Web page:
UNHCR also has assessments available online, including this assessment from fYR of Macedonia during the Mediterranean refugee crisis. There are also inter-agency assessments such as Understanding the Information and Communication Needs among IDPs in Northern Iraq which benefit from ensuring that the assessment outcomes are taken on board by different agencies and better incorporated across inter-agency humanitarian response programming.
Starting behind a desk
It sounds silly, but when reviewing the media and telecommunications landscape a good place to start is the ‘big G’ – Google. Reinventing the wheel can be a big risk when it comes to looking at media and telecommunications landscapes – but thankfully the internet can help us avoid much of that. By having a little knowledge of where to look and what to search for, you can build some parameters for a secondary desk review of a media/telecoms landscape within the best part of an afternoon.
Websites of organisations such as Freedom House and the aforementioned media development agencies can provide vital information around the liberalisation of media, freedom of expression and government ownership/control of media and telecommunications networks. The CDAC Network’s resources list also includes a wealth of information. Beyond this, Wikipedia hosts, for instance, a list of the list of telecoms regulatory authorities with links to their websites. While not always comprehensive, these websites of national telecommunications regulators can contain important information such as costs of FM radio transmission licences, and potentially support for the roll-out of rural connectivity, i.e. through universal access funds promoting rural connectivity. It’s usually worth spending some time reading through them! This research can be complemented by discussions with relevant actors including Mobile Network Operators, Media agencies, and regulators to discuss the specific issues and challenges each party faces in-country. More detail on different considerations for this are included as part of the CDAC Network/ACAPS quick and easy guide to information needs assessments. In sum, this desk review and discussion with the relevant organisations and individuals at country level will help determine the parameters for the questions to be explored with communities themselves.
Understanding information and communication needs of communities
When you’ve developed a reasonable understanding of the information ecosystem/media and telecoms landscape, it’s a good time to go out and start pro-actively listening to communities. Despite there being numerous resources from a number of agencies around this, there is (to our knowledge) only one purpose-built guide that has been created on assessment modalities themselves – the CDAC Network/ACAPS guide. If we unpack this a bit, the guide is framed as a series of considerations at different stages of an emergency/crisis response cycle, i.e. the first 72 hours, the first two weeks etc. It then elaborates a concise number of questions – 5 in total – that could be part of a more formal assessment. Additionally, the tool is currently available in PDF format only.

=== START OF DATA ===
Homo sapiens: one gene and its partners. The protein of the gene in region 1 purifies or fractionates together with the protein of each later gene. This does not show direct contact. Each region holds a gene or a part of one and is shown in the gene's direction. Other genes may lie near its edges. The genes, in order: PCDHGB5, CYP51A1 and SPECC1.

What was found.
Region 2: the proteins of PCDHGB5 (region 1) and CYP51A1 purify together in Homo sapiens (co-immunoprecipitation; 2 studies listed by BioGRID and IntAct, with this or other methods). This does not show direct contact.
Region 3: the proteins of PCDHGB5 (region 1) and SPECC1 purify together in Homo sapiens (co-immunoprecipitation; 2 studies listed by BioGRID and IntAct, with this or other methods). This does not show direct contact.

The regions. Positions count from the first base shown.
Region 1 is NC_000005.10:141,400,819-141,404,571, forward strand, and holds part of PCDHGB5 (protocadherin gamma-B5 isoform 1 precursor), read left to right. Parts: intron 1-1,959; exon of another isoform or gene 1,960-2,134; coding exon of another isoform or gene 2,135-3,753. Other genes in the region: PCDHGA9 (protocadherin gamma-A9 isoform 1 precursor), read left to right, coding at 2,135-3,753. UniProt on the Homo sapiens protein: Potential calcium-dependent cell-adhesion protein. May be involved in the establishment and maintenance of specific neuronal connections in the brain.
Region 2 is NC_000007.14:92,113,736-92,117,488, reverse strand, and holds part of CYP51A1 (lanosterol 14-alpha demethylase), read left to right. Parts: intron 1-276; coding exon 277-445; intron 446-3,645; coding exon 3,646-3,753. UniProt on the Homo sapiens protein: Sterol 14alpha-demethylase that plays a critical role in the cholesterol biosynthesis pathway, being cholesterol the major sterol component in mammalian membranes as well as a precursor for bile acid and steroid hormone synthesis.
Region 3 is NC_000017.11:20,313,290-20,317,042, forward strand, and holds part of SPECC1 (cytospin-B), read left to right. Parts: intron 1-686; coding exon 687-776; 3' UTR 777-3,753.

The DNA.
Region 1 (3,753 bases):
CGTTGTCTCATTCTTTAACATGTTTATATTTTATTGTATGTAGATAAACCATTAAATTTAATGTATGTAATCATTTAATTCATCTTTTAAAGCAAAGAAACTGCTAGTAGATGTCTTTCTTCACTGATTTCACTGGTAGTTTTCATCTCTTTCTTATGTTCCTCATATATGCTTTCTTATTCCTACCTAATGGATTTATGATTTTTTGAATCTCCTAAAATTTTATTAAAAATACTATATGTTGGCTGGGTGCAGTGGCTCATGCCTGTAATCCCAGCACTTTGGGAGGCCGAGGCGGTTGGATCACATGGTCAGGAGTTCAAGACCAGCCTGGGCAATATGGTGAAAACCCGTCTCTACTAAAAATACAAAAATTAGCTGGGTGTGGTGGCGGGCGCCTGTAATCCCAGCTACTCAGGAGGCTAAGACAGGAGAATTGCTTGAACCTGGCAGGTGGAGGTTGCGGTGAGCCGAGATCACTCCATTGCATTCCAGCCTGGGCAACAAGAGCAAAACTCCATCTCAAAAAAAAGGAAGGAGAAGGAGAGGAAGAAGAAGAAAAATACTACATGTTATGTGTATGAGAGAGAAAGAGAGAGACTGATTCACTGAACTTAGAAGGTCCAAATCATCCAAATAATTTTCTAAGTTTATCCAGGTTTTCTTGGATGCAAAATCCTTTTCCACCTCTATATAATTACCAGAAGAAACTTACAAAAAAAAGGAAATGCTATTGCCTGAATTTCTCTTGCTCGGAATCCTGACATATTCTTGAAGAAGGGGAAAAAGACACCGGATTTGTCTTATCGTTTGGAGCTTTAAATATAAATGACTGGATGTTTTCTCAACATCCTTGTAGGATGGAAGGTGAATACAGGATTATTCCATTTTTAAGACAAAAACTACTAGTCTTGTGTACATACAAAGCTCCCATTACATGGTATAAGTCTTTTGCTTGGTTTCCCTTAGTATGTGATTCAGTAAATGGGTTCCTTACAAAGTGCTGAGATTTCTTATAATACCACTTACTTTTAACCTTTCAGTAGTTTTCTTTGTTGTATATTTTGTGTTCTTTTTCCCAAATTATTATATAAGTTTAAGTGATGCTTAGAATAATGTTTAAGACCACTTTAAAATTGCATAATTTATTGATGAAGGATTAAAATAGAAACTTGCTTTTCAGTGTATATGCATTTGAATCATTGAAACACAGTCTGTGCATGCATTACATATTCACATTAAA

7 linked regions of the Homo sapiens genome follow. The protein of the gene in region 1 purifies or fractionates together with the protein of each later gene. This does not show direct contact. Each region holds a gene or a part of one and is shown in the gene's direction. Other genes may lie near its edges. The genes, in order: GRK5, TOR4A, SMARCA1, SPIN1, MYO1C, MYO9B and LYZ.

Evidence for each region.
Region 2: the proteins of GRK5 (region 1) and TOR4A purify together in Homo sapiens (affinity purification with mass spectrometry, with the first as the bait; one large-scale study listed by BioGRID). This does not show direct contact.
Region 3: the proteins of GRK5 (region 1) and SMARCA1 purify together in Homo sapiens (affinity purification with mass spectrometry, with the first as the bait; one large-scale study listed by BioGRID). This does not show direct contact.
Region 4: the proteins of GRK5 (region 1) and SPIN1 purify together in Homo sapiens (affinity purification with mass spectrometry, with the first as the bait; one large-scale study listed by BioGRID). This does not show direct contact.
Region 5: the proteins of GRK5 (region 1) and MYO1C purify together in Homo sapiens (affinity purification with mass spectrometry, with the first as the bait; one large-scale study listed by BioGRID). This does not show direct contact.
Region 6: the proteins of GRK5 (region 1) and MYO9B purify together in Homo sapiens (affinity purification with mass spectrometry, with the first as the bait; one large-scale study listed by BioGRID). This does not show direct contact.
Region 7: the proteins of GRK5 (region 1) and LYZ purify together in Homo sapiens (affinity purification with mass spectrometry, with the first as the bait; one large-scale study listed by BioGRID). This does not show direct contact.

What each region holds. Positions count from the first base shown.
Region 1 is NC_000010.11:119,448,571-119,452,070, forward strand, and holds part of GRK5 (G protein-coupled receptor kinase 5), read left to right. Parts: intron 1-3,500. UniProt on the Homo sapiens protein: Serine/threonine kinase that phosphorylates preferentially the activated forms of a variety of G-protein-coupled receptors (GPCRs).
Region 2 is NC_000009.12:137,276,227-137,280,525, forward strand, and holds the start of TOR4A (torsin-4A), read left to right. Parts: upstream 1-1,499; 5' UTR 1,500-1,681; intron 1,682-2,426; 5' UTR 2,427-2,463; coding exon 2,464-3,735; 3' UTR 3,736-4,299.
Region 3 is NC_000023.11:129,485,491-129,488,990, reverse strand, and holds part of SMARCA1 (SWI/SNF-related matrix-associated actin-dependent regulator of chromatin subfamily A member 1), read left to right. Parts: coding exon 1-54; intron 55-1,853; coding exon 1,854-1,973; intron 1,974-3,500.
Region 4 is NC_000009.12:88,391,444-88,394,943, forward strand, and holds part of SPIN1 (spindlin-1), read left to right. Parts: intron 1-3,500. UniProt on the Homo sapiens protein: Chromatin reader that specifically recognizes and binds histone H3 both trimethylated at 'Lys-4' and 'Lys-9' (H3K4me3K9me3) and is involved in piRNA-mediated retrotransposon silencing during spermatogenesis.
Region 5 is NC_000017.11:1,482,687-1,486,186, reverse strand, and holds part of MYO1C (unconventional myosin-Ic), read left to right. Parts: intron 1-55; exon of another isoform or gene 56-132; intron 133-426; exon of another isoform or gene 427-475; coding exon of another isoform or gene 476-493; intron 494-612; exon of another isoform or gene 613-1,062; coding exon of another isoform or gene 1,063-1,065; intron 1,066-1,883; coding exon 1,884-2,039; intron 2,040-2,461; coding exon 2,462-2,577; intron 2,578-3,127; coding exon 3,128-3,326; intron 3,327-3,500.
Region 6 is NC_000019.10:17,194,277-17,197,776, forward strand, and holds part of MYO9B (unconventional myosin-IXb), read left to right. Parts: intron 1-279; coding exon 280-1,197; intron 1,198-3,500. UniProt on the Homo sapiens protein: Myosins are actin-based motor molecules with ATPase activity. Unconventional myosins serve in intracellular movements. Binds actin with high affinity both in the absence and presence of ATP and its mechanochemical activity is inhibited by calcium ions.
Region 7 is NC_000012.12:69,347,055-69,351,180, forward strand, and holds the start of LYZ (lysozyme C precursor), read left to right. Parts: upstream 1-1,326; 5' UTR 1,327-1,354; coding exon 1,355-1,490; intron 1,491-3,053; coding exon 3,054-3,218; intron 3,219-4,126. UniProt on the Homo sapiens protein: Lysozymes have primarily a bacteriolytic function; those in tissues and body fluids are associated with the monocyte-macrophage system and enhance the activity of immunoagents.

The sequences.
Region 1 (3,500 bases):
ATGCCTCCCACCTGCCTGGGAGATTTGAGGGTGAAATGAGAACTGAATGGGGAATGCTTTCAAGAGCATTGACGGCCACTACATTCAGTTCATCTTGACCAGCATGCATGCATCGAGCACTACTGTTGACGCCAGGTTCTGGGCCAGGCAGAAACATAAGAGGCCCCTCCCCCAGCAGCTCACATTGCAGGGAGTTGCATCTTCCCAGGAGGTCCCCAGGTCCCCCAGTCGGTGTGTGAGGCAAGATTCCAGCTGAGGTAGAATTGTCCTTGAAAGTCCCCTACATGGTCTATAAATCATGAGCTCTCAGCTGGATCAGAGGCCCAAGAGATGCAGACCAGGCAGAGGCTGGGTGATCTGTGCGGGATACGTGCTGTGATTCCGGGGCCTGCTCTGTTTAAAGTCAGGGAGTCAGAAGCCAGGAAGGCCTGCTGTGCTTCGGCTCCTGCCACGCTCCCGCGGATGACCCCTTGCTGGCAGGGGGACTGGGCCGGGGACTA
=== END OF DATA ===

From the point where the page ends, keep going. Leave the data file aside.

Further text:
In general, this CDAC Network tool – supported by its members – has gone a long way to promoting the use of Information and Communication needs assessments and has supported many different actors including community-based organisations to develop their own assessments. Nonetheless, feedback from UNHCR staff has pointed to the need for further concrete guidance in helping staff extensively outline areas for enquiry, formulate appropriate questions, and technically facilitate mobile data collection making for more robust analysis of data. Before conducting your own assessment, it is worth thinking through how the findings of such an assessment can be disseminated appropriately through the response community – particularly with key decision makers. Is a comprehensive report required? A two-page summary? A dashboard full of graphs and charts? Every response operates differently so it is worth thinking about the most appropriate output. Regardless of what is decided though, it is clear that robust data is needed to ensure we’re not simply being anecdotal or sensationalist in our assessment. This is why we encourage a move towards more robust and structured data collection using tools such as Kobo Toolbox which can be run off even the most basic smartphones and tablets.
Given this move, we’ve re-worked the 5 questions from the CDAC / ACAPS tool this into an XLSForm for download here – this is compatible with mobile data collection tools. While not wanting to reinvent the wheel, the UNHCR Innovation Service recognised that a broader, flexible and adaptable tool is needed to help field teams get started with their assessments. We’ve created a new tool: ‘Information and Communications Needs Assessment Tool’. This provides a bank of questions for those looking to create their own information and communication needs assessments. We’ve also created associated guidance videos that demonstrate how you can get your own assessment deployed on a mobile data collection platform in a matter minutes.
More details on the tool and what it offers are available on the tool’s page itself. Essentially, we want to open the tool up and maintain it as a living document that is updated regularly. It won’t be perfect straight out the gate; over time we want to include more languages, types of questions for different target audiences etc. We welcome any suggestions on elements we can add, improve or change so please let us know. We’d also love to see examples of assessments you’ve undertaken. The UNHCR Innovation Service can also provide direct support to UNHCR operations working in this area so don’t hesitate to contact us if you need that second eye on any assessment your have undertaken, or are about to undertake.
We’re always looking for great stories, ideas, and opinions on innovations that are led by or create impact for refugees. If you have one to share with us send us an email at [email protected]